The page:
On 26 October 2013, an often-overlooked aspect of Leichhardt's early travels in southeast Queensland was given renewed focus in metal and stone.

Woodford, an hour's drive northwest of Brisbane, nestles between the D'Aguilar and Conondale / Blackall Ranges. Much of the adjacent countryside was once part of the sprawling 'Durundur' station, settled by the Archer brothers in 1841 ~ the first European settlers in the district. Ludwig Leichhardt found his way there in 1843, and stayed at Durundur for eight months as he explored deep into the hinterland, before he set off on his great expedition in 1844.

The Governor of Queensland, Her Excellency Ms Penelope Wensley AC, Patron of the Royal Historical Society of Quensland, unveiled a statue dedicated to the Archers. Ms Wensley and Germany's Queensland Honorary Consul Professor Michael Schütz then unveiled a plaque recognising Leichhardt's time there.

Woodford and District Historical Society (WHS) played host, with support from Moreton Bay Regional Council (MBRC). WHS President Ron Trim and Secretary Ms Shirley Wallis welcomed Her Excellency and Professor Schütz, supported by MBRC Councillors Adrian Raedel, Gary Parsons and Greg Chippendale and other WHS office-bearers. Many from the local community and schools were present, including Ms Zenovia Pappas, who had curated a Leichhardt display in the Woodford Community Museum and Arts Centre.

It was reported that the the entertainment was lively, speeches short,  and the weather fine and sunny ~ all undoubtedly appreciated by Prof. Schütz, who had returned from Germany only very early that same morning!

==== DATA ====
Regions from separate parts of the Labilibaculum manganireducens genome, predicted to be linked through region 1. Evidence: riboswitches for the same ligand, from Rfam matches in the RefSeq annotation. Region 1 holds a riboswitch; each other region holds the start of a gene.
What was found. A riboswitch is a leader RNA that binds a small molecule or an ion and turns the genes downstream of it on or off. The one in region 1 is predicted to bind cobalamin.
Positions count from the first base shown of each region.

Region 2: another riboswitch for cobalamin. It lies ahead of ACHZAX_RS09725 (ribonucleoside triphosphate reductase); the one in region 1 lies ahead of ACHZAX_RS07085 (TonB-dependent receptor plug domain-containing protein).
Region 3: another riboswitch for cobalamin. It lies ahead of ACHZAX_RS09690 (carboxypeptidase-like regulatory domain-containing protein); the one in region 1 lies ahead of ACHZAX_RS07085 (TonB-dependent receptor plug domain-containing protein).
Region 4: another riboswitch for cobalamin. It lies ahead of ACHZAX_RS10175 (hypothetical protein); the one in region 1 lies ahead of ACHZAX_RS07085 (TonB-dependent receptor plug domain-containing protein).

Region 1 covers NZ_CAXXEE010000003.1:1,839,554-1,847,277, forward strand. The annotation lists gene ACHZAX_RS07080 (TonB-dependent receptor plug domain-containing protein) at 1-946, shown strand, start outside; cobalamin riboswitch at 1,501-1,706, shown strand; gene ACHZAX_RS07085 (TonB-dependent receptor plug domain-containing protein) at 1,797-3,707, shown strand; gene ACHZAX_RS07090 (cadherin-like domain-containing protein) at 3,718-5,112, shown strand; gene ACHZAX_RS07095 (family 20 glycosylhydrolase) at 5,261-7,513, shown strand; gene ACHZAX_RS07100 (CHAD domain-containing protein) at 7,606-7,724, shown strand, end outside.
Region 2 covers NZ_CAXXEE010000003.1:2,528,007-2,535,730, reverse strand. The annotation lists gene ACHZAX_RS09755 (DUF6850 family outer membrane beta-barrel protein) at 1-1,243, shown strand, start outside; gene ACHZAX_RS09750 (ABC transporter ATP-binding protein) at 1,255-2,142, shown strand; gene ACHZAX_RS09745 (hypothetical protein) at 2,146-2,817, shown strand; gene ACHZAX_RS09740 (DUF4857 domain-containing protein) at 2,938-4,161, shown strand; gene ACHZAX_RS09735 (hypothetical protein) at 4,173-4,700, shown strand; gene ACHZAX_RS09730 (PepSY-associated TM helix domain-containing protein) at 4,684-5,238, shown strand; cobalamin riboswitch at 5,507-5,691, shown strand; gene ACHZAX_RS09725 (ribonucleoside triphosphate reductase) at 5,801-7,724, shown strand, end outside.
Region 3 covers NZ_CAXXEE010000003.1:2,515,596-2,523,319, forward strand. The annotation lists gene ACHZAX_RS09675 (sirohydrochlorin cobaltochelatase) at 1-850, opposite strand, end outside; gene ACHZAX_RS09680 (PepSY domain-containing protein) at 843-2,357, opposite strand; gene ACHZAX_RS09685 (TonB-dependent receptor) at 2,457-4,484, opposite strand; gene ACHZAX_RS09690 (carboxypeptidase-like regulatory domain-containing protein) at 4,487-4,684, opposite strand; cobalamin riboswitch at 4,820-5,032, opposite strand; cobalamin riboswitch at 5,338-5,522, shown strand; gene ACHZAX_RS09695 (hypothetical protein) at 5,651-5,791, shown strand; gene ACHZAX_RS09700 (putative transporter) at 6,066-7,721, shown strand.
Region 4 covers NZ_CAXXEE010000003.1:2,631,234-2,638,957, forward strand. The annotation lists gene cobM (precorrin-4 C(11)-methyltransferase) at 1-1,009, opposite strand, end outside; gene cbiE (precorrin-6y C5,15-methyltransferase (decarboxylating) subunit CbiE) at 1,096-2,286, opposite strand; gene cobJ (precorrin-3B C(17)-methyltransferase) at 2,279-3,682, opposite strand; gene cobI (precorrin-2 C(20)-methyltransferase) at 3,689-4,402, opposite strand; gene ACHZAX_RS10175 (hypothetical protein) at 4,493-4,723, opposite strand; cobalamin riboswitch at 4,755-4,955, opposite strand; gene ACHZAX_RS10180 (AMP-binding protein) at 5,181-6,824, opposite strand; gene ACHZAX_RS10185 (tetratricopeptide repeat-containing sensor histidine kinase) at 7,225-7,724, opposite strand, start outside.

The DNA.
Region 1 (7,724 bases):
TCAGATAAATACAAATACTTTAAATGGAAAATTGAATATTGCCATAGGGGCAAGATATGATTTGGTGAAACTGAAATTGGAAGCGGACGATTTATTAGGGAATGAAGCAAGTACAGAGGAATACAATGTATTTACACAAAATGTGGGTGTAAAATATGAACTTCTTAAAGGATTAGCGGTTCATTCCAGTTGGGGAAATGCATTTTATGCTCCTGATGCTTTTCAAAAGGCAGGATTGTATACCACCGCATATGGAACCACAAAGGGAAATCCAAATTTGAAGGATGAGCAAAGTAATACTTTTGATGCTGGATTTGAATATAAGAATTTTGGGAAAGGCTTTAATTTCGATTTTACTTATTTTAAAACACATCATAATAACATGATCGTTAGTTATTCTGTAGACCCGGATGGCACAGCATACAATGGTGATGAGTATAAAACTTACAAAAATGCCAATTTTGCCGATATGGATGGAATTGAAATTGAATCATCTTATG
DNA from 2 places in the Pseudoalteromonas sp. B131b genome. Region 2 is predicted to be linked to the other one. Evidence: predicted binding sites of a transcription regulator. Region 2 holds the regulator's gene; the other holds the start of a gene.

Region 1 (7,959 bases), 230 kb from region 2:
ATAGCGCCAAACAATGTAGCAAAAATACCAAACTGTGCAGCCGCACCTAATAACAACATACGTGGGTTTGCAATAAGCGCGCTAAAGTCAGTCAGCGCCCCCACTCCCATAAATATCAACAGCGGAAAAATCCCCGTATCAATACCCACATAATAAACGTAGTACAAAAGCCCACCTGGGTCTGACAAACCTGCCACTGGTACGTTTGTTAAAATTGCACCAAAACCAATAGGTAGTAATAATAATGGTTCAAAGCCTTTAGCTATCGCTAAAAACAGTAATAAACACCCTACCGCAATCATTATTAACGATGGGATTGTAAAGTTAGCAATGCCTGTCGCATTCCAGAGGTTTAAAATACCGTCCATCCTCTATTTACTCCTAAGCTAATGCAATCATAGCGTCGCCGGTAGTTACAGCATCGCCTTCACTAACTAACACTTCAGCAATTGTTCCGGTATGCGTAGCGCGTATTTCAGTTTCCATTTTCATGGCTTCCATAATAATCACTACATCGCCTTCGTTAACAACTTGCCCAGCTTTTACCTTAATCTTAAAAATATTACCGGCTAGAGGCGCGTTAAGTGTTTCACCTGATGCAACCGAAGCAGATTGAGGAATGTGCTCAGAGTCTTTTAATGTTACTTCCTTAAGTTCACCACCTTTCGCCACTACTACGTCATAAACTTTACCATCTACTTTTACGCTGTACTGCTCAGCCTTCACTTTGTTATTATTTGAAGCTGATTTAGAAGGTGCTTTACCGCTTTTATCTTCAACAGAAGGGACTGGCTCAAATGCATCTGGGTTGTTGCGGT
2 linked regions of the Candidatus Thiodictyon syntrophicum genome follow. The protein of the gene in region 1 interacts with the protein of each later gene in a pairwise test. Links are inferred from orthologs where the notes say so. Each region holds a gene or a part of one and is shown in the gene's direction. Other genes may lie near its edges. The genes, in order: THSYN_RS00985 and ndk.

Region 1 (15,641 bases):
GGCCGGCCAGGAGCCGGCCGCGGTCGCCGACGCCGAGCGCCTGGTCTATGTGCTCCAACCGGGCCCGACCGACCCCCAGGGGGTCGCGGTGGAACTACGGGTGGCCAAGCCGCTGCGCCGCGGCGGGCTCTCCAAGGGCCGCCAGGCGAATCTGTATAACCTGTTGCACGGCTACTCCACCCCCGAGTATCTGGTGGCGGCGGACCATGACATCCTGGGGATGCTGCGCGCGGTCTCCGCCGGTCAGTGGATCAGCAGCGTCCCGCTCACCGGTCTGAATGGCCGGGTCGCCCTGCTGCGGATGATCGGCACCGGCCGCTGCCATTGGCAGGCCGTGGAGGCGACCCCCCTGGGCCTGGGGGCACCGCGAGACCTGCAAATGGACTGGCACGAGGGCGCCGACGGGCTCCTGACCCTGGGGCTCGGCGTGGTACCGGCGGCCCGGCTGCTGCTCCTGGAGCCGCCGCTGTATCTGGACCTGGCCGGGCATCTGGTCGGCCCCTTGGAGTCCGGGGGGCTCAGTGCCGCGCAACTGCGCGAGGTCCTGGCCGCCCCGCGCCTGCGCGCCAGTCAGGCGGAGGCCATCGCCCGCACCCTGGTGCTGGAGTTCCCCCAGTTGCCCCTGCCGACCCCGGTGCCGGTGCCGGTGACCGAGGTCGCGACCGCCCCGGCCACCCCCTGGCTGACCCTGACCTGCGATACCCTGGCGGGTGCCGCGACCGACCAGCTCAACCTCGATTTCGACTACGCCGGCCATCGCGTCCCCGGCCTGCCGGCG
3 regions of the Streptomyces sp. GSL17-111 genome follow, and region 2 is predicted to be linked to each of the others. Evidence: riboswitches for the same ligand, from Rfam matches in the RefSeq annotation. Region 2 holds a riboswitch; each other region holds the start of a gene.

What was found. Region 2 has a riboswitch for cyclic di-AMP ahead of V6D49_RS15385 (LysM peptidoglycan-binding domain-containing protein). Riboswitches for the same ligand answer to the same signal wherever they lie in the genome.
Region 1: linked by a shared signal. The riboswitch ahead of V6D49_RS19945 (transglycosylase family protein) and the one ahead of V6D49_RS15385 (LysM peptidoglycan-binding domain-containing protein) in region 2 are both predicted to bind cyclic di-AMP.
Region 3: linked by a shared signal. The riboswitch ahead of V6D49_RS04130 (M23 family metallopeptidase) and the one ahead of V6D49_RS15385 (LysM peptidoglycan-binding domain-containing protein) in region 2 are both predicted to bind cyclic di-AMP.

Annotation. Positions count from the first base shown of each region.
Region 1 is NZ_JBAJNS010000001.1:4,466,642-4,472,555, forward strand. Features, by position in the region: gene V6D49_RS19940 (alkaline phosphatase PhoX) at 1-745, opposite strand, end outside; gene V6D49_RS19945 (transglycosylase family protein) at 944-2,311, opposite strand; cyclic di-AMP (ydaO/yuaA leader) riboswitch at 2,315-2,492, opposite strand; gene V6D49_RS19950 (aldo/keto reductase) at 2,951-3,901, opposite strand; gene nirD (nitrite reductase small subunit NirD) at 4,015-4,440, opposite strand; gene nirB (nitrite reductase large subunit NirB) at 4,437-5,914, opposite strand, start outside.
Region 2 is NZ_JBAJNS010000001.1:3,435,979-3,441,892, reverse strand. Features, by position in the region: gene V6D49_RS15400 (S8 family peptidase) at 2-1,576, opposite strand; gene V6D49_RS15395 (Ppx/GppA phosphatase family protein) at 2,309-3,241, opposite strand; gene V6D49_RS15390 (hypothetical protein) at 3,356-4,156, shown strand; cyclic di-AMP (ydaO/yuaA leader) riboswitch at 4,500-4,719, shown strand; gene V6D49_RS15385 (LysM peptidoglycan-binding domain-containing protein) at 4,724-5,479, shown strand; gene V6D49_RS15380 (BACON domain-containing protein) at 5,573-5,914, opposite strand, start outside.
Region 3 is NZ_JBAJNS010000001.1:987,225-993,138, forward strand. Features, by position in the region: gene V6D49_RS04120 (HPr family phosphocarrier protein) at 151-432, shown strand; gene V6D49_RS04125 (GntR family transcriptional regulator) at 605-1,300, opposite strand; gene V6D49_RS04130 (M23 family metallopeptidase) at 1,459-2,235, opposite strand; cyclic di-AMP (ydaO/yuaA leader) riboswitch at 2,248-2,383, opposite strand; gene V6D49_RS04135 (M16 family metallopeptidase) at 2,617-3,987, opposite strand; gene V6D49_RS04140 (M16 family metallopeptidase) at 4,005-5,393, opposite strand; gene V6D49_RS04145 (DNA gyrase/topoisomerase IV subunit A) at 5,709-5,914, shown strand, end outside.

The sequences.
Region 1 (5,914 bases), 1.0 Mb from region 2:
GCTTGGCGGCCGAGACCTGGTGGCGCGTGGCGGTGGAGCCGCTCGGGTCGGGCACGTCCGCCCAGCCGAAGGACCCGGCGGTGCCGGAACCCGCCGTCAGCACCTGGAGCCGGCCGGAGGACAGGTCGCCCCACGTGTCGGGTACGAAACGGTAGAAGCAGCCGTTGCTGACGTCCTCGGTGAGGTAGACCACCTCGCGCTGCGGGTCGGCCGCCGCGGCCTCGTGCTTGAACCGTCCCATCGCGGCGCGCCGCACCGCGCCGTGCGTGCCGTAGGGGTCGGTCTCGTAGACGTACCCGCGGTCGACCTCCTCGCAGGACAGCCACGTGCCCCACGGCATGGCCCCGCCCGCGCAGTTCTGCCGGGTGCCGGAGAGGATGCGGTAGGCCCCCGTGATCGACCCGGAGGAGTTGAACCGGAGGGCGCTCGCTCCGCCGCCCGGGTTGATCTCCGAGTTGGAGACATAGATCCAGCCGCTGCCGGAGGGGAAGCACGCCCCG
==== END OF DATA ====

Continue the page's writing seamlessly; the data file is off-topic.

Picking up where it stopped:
WHS secretary Shirley Wallis said the Archer memorial, created by Woodford sculptor Guy Robinson, was "outstandingly lovely." She said behind it would be the site of the Archer's homestead, Durundur, today on private land nearby. The inscription on the Leichhardt plaque reads: "On the 200th anniversary of his birth this plaque commemorates the explorations of Ludwig Leichhardt and his visit to Durundur Statiion in 1842. Unveiled by Professor Michael Schuetz, Honorary Consul of the Federal Republic of Germany. 26 October 2013”.

The 'Durundur Monument' and Leichhardt plaque are located in Cruice Park on Kilcoy-Beerwah Rd, just off the D'Aguilar Highway.

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Above: group photo following the unveiling of both memorials: sculptor Guy Robinson stands near
Her Excellency, with Honorary Consul Prof. Michael Schütz second from left, and WHS president
Ron Trim on the far right, flanking other WHS office-bearers and members of the local community.
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Left: Prof. Schütz and the Governor do the honours to reveal the Durundur Monument plaque.

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Left: following the unveiling, WHS President Ron Trim, Her Excellency, and Prof. Schütz pose for a formal photo.

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Left: a watercolour of Durundur Station in 1841 by one of the Archer brothers, showing the early slab huts and first clearing of the brigalow scrub. The State Library of Queensland has this work, two other paintings, and many other artefacts from Durundur in its collection.